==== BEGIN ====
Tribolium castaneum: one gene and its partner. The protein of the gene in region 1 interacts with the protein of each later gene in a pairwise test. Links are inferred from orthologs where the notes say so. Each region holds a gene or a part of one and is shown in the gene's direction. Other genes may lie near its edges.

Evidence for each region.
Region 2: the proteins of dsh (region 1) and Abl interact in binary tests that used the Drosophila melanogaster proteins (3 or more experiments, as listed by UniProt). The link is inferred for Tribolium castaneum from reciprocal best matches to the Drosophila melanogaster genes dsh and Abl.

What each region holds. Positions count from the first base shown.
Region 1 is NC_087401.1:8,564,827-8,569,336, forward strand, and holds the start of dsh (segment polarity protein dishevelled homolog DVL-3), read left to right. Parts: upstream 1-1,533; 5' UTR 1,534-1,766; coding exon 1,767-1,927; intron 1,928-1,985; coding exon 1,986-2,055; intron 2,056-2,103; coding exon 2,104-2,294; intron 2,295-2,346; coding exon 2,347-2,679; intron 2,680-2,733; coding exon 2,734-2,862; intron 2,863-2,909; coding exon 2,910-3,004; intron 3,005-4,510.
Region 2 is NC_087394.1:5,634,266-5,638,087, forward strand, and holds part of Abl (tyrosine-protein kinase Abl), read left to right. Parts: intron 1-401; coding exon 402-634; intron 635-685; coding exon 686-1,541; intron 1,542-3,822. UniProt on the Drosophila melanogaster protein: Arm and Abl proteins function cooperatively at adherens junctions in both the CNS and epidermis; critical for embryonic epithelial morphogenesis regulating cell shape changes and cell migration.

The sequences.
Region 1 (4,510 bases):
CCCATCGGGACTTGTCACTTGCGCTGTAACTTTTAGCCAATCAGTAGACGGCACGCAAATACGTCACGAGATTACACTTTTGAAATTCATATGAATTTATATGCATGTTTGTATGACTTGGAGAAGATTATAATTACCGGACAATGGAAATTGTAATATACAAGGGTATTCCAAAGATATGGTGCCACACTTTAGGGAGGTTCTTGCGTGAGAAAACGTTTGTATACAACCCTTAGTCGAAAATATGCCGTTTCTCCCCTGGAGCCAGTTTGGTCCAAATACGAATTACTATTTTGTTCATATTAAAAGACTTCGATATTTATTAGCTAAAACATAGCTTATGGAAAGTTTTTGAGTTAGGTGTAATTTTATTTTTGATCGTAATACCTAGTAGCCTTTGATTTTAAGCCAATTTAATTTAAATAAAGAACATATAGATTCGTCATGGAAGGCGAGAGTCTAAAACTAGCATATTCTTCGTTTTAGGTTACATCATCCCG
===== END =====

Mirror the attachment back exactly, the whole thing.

Tribolium castaneum: one gene and its partner. The protein of the gene in region 1 interacts with the protein of each later gene in a pairwise test. Links are inferred from orthologs where the notes say so. Each region holds a gene or a part of one and is shown in the gene's direction. Other genes may lie near its edges.

Evidence for each region.
Region 2: the proteins of dsh (region 1) and Abl interact in binary tests that used the Drosophila melanogaster proteins (3 or more experiments, as listed by UniProt). The link is inferred for Tribolium castaneum from reciprocal best matches to the Drosophila melanogaster genes dsh and Abl.

What each region holds. Positions count from the first base shown.
Region 1 is NC_087401.1:8,564,827-8,569,336, forward strand, and holds the start of dsh (segment polarity protein dishevelled homolog DVL-3), read left to right. Parts: upstream 1-1,533; 5' UTR 1,534-1,766; coding exon 1,767-1,927; intron 1,928-1,985; coding exon 1,986-2,055; intron 2,056-2,103; coding exon 2,104-2,294; intron 2,295-2,346; coding exon 2,347-2,679; intron 2,680-2,733; coding exon 2,734-2,862; intron 2,863-2,909; coding exon 2,910-3,004; intron 3,005-4,510.
Region 2 is NC_087394.1:5,634,266-5,638,087, forward strand, and holds part of Abl (tyrosine-protein kinase Abl), read left to right. Parts: intron 1-401; coding exon 402-634; intron 635-685; coding exon 686-1,541; intron 1,542-3,822. UniProt on the Drosophila melanogaster protein: Arm and Abl proteins function cooperatively at adherens junctions in both the CNS and epidermis; critical for embryonic epithelial morphogenesis regulating cell shape changes and cell migration.

The sequences.
Region 1 (4,510 bases):
CCCATCGGGACTTGTCACTTGCGCTGTAACTTTTAGCCAATCAGTAGACGGCACGCAAATACGTCACGAGATTACACTTTTGAAATTCATATGAATTTATATGCATGTTTGTATGACTTGGAGAAGATTATAATTACCGGACAATGGAAATTGTAATATACAAGGGTATTCCAAAGATATGGTGCCACACTTTAGGGAGGTTCTTGCGTGAGAAAACGTTTGTATACAACCCTTAGTCGAAAATATGCCGTTTCTCCCCTGGAGCCAGTTTGGTCCAAATACGAATTACTATTTTGTTCATATTAAAAGACTTCGATATTTATTAGCTAAAACATAGCTTATGGAAAGTTTTTGAGTTAGGTGTAATTTTATTTTTGATCGTAATACCTAGTAGCCTTTGATTTTAAGCCAATTTAATTTAAATAAAGAACATATAGATTCGTCATGGAAGGCGAGAGTCTAAAACTAGCATATTCTTCGTTTTAGGTTACATCATCCCG